How to be a Birder part 14
Hint # 14 Use a camera
With the advent of cheap, easy to use digital cameras with great zoom facilities, bird photography has become accessible to everyone. One doesn’t need to buy big, expensive telephoto lenses to get great shots of birds. An added bonus is that you don’t have to lug around a wheel barrow load of camera equipment, lenses, tripod, flash units and other assorted gear. If that turns you on, fine. Go ahead and ruin your back. Only joking. If you want to go down the professional photographer path you probably will need a truck load of gear, but for the ordinary birder, the modern digital camera means light, compact, ease of use and great results.
When I purchased a new digital camera in the middle of 2005 I rediscovered my interest in photography. Many years ago, over 30 years ago in fact, I bought a cheap SLR. I even got to the point of developing my own slide photos. I couldn’t really afford too many extras like expensive telephoto lens, and gradually the interest waned. The digital age has reignited a passion for photography.
I bought a Canon Powershot S2 IS digital camera with a 12x zoom facility. Now this was something of compromise. I bought it especially for the trek in the Everest region I did last January (read my travel blog for details of my adventures). I wanted a powerful camera with plenty of zoom but it had to be compact. I didn’t want to carry a great deal of heavy equipment, and the Canon, while something of a compromise, was ideal.
It has proved to be amazingly adept as a great camera for bird photography. It is easy to carry, even with binoculars around my neck. I have a loop tied in the strap so that it fits over my wrist and just dangles from there when not in use. This way it doesn’t bang against my binoculars. Nor does it interfere with viewing a bird using the binoculars. It is simple and quick to use and the 12x zoom facility is brilliant.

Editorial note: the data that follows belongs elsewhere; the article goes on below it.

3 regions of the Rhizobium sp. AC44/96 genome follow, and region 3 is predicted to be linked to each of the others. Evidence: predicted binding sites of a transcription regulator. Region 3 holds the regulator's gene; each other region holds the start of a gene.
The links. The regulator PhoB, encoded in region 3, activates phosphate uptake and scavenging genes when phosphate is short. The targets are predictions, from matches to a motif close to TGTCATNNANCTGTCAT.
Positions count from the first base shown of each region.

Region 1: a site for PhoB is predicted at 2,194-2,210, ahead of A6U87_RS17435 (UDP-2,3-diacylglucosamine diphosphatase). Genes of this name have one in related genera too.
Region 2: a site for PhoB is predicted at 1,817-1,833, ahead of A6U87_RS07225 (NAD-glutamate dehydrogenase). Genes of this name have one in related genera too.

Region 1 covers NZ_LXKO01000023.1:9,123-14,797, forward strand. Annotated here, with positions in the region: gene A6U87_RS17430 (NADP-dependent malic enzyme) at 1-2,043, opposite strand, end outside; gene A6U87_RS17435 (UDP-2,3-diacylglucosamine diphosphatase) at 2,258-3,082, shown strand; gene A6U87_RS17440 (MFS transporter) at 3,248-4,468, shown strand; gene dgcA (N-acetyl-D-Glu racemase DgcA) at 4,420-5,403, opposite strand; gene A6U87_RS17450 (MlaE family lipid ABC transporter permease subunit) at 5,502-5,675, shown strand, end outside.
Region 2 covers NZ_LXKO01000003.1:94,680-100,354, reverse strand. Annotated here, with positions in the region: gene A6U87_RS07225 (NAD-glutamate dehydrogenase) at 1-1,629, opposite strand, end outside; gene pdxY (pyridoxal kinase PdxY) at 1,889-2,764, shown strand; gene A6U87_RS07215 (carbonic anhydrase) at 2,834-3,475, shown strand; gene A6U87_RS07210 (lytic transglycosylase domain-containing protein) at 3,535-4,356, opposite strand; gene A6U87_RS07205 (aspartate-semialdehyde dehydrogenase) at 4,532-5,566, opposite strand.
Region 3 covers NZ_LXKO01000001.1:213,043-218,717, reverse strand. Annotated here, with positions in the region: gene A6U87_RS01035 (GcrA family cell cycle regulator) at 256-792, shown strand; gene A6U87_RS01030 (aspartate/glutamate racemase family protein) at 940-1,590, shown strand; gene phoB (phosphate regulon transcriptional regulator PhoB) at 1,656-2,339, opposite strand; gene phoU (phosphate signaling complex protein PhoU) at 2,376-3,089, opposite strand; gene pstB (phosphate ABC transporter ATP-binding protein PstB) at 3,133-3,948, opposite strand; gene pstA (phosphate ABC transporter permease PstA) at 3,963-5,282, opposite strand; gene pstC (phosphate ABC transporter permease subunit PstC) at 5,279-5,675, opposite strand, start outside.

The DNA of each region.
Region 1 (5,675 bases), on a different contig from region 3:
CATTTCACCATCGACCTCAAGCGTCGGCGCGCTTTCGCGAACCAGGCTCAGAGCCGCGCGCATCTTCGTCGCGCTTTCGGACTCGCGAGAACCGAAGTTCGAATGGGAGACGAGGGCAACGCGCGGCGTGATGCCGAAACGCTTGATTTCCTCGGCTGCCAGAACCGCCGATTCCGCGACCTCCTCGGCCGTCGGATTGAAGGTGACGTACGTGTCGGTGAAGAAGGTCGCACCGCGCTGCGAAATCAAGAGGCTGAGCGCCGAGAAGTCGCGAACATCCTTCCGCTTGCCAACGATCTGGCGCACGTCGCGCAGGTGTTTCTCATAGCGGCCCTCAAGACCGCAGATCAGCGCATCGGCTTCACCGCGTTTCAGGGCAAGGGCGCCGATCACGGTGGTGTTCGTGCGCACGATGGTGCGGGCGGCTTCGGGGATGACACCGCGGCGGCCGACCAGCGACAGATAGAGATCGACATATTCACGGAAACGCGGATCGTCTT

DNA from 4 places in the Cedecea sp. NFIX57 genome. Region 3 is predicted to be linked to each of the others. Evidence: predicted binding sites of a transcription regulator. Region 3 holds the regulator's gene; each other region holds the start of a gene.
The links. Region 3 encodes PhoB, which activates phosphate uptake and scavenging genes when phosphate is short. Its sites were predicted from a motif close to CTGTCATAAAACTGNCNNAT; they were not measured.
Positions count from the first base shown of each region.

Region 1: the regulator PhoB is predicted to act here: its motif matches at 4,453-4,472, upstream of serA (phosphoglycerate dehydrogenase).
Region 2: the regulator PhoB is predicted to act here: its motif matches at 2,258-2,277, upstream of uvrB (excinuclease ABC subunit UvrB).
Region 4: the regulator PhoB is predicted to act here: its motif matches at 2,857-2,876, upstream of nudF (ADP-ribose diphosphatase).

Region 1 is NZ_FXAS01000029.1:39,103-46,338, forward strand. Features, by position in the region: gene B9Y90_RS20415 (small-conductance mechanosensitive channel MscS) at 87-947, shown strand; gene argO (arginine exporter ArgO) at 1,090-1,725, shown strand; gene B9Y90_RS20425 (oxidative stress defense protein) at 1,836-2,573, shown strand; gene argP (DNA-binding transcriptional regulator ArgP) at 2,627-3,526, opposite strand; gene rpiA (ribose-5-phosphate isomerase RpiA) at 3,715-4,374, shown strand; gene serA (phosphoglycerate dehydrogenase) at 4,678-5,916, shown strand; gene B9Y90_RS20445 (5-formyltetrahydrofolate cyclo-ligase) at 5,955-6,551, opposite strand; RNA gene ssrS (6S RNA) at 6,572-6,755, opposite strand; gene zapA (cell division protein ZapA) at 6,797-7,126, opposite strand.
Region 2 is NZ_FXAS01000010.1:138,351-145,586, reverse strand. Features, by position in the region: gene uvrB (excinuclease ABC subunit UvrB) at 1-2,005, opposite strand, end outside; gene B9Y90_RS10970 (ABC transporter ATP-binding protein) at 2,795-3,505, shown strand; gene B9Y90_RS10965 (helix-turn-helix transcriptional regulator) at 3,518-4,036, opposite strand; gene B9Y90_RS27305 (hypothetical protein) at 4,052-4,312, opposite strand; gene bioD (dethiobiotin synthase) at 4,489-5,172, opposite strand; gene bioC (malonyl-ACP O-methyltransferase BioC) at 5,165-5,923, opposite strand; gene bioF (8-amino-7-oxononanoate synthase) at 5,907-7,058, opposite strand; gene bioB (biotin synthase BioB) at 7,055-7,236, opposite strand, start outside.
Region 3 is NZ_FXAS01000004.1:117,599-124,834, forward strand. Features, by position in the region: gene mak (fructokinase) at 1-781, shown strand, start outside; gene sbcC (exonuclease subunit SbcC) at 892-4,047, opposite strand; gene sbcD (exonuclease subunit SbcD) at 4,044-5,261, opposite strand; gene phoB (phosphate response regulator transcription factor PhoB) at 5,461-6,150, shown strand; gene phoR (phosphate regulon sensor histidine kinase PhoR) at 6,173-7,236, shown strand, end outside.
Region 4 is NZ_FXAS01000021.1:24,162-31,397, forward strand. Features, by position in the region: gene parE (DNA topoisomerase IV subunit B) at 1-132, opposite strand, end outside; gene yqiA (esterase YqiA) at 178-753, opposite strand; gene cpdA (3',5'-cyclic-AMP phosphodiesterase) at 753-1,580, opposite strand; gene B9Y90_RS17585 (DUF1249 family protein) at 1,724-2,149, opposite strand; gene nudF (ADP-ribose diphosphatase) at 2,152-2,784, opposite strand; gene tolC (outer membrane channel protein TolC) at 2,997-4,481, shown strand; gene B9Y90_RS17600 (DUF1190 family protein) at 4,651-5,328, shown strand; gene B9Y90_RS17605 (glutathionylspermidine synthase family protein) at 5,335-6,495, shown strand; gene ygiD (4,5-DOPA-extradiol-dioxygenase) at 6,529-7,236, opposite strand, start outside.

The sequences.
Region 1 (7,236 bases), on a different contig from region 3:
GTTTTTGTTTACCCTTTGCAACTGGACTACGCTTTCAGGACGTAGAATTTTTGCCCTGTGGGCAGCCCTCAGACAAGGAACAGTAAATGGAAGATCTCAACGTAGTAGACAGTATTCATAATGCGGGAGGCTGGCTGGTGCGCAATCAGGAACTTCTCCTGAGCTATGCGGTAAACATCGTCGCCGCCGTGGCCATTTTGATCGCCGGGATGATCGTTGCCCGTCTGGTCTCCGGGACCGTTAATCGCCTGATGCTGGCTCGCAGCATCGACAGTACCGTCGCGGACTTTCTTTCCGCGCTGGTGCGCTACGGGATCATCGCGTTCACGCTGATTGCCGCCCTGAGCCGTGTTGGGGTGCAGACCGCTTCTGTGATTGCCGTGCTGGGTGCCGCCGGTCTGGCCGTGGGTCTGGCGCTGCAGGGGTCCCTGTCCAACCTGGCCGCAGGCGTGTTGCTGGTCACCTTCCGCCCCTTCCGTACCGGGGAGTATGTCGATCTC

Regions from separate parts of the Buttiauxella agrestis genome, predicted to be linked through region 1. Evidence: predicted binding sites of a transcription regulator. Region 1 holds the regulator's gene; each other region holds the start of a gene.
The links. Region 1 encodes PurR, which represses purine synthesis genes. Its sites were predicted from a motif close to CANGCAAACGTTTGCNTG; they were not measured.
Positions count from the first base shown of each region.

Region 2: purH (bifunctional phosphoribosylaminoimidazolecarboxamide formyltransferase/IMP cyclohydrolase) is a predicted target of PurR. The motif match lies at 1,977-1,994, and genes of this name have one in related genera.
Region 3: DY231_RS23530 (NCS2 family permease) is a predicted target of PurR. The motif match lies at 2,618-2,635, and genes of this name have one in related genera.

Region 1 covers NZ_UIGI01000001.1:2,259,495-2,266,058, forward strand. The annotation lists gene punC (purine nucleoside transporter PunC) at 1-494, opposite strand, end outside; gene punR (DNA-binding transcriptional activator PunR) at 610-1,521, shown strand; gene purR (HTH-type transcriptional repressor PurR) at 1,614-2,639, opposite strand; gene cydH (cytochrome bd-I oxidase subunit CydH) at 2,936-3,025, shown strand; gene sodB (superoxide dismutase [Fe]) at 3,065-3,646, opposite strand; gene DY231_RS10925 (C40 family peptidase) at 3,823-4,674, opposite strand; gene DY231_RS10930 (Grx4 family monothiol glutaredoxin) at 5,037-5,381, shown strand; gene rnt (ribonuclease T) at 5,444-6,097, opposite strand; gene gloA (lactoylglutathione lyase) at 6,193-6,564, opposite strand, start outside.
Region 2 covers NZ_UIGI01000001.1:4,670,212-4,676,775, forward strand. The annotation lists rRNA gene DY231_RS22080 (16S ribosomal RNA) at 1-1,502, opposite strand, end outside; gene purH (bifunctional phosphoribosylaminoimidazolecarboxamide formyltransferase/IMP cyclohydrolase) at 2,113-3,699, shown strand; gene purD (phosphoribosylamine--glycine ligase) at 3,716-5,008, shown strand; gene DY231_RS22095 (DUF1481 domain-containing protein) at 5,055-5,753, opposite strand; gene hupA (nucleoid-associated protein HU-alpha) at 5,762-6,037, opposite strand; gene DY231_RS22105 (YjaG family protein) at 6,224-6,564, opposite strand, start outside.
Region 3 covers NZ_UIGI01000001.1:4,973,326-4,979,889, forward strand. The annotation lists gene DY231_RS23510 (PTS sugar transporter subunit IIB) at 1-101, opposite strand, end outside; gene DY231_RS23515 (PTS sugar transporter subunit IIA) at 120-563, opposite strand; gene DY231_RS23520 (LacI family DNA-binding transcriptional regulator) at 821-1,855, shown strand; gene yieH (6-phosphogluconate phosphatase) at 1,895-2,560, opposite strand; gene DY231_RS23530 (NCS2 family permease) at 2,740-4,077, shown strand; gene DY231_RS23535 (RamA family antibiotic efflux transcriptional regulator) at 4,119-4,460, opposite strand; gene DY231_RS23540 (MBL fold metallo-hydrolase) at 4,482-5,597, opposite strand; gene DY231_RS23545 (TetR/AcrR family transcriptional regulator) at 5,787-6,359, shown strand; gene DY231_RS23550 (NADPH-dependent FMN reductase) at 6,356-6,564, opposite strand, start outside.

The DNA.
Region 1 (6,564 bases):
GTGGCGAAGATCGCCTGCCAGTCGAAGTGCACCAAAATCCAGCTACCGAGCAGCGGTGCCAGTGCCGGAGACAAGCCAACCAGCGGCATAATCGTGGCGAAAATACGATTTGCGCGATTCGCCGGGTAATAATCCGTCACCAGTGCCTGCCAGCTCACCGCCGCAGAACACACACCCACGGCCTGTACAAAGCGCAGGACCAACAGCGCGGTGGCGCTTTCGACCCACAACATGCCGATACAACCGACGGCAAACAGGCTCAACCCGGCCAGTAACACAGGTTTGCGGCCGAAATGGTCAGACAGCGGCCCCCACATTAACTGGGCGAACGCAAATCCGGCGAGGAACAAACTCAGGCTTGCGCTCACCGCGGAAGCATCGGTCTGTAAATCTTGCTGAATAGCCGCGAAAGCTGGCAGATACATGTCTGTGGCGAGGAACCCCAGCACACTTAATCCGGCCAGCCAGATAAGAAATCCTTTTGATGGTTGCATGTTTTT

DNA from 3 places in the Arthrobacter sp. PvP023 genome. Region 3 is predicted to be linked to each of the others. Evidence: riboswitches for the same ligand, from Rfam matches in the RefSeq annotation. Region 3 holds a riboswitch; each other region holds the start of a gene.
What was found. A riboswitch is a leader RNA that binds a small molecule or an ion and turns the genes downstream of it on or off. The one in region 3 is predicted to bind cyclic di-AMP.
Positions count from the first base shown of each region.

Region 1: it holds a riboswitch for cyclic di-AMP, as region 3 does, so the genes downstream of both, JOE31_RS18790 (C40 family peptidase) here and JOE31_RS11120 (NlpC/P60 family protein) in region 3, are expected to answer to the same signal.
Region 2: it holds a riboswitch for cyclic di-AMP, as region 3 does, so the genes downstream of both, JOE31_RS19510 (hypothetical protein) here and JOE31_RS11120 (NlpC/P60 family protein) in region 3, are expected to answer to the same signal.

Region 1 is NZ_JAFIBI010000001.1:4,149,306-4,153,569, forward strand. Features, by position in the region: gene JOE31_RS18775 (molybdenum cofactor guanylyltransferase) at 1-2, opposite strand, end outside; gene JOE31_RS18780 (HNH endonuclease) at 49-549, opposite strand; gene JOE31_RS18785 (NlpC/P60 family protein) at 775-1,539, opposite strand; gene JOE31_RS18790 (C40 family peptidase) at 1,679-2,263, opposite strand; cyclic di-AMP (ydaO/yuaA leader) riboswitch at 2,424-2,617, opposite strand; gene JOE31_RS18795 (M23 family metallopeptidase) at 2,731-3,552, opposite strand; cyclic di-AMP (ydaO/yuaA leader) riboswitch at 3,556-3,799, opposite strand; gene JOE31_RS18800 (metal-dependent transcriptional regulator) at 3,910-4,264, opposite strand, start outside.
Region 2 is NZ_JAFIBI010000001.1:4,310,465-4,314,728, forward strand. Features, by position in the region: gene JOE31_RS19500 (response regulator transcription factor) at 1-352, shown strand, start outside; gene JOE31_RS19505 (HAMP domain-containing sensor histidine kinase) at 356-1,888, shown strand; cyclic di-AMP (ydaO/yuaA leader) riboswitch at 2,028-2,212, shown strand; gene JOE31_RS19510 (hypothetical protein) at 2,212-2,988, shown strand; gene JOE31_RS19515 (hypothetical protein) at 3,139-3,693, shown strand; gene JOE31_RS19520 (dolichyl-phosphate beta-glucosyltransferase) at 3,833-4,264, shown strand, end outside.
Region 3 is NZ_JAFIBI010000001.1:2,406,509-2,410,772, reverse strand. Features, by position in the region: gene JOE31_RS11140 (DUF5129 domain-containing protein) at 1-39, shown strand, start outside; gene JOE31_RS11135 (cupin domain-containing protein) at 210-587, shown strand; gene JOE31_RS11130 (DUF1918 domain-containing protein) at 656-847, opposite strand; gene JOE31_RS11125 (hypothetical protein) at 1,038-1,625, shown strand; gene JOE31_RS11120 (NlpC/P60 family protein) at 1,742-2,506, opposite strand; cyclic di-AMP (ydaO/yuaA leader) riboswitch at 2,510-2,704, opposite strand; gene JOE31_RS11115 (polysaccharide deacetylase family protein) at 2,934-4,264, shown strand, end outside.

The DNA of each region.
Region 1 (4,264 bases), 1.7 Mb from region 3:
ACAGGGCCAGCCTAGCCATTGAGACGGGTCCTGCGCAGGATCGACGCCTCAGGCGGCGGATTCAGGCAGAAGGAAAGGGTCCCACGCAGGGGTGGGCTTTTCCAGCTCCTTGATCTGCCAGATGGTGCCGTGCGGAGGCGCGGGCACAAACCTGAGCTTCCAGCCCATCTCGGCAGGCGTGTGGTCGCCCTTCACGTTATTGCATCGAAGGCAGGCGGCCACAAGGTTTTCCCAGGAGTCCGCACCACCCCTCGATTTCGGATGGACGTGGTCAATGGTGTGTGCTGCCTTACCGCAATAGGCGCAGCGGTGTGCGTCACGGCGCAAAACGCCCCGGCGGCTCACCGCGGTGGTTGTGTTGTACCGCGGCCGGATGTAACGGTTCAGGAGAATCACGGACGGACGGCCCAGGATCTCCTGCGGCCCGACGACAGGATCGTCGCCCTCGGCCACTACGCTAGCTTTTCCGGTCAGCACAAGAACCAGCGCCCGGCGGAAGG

UPDATE: The model of camera I write about above has been through a series of different models and seems to be no longer available. Several new series of models have replaced it, and prices have dropped in recent years. Check out your favourite camera shop.
Updated November 2013.
My first Blog entry
I am a first time Blogger. This is my very first entry having successfully stepped through the setup process.
I am reasonably familiar with the world of blogging because I regularly read the blogs of my daughter Rose in England and son Simon in Sydney (when he’s home), mainly to keep up with what they are doing and where in the world they are!
I plan to include recent interesting sightings of birds in and around our garden and property on the fringe of the rural city of Murray Bridge in South Australia. Our home is situated on 5 acres (2 hectares) of land. We have about two acres of mallee scrub and have planted several thousand trees and small plants on the rest.
I will also include reports on any trips I take here in South Australia and in other parts of Australia – and overseas when that happens. I also plan to include photos of birds (and other interesting things) taken with my new digital camera, a Canon Powershot S2 IS. The 12x zoom facility is great for birds shots. (Update: I updated my camera in 2011 to a Canon Powershot SX20 with a 20x zoom. Photos from the latter part of 2011 were taken with the new camera.)
It has been raining steadily here all morning so we are confined to the indoors. The bird life has been very quiet during the rain, but when I went to check the rain gauge a few minutes ago I observed five rather wet Crested Pigeons on a nearby power line. Sometimes I have observed up to 30 or 40 of these beautiful birds all perched on the power lines that run along the side of our property. Above is a photo of a Crested Pigeon taken yesterday. It was quietly sunning itself near the house. I was able to sneak up to within about 4 metres from it.
Yesterday I also managed to get a good photo of a male Mistletoe Bird. These delightful little birds are quite common around here and are frequent visitors to our garden. About 15 years ago this was the first species I recorded nesting in a plant we had planted on this property.
This post was updated on 2nd September 2015.